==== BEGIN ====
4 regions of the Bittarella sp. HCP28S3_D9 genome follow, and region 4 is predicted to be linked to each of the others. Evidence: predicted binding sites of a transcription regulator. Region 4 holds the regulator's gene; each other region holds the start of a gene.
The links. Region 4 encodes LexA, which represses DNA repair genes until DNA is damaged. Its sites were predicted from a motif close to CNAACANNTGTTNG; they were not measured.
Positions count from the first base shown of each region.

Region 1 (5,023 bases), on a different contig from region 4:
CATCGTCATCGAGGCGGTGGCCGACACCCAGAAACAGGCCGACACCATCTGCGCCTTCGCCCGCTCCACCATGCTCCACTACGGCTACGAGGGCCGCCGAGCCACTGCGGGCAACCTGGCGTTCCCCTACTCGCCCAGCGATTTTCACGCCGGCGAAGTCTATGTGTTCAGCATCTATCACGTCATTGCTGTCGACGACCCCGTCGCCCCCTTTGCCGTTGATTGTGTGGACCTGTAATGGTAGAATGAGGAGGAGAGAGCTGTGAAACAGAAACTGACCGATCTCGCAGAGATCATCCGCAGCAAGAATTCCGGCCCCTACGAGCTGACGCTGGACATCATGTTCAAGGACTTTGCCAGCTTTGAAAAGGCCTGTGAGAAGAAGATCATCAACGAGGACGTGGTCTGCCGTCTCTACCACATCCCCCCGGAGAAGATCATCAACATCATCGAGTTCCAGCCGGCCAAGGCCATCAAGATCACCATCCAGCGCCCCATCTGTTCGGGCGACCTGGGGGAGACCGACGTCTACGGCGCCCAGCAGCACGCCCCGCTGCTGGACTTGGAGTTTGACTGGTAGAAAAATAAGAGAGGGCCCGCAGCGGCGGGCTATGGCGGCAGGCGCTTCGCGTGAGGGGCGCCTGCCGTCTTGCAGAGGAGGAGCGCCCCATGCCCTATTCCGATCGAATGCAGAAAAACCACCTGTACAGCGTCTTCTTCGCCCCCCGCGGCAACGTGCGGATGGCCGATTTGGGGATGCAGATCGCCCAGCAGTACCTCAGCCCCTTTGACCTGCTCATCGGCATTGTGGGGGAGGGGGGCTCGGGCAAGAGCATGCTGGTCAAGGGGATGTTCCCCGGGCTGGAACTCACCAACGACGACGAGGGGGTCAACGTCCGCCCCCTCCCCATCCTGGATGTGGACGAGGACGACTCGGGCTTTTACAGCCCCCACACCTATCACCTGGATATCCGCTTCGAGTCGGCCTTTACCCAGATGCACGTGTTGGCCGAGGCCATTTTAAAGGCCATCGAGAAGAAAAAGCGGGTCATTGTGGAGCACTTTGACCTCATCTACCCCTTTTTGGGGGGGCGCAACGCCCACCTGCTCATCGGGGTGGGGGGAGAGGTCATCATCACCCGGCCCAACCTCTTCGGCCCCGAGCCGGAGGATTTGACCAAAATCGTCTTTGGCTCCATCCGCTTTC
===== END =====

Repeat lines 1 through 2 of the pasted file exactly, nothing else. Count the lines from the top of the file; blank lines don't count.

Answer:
4 regions of the Bittarella sp. HCP28S3_D9 genome follow, and region 4 is predicted to be linked to each of the others. Evidence: predicted binding sites of a transcription regulator. Region 4 holds the regulator's gene; each other region holds the start of a gene.
The links. Region 4 encodes LexA, which represses DNA repair genes until DNA is damaged. Its sites were predicted from a motif close to CNAACANNTGTTNG; they were not measured.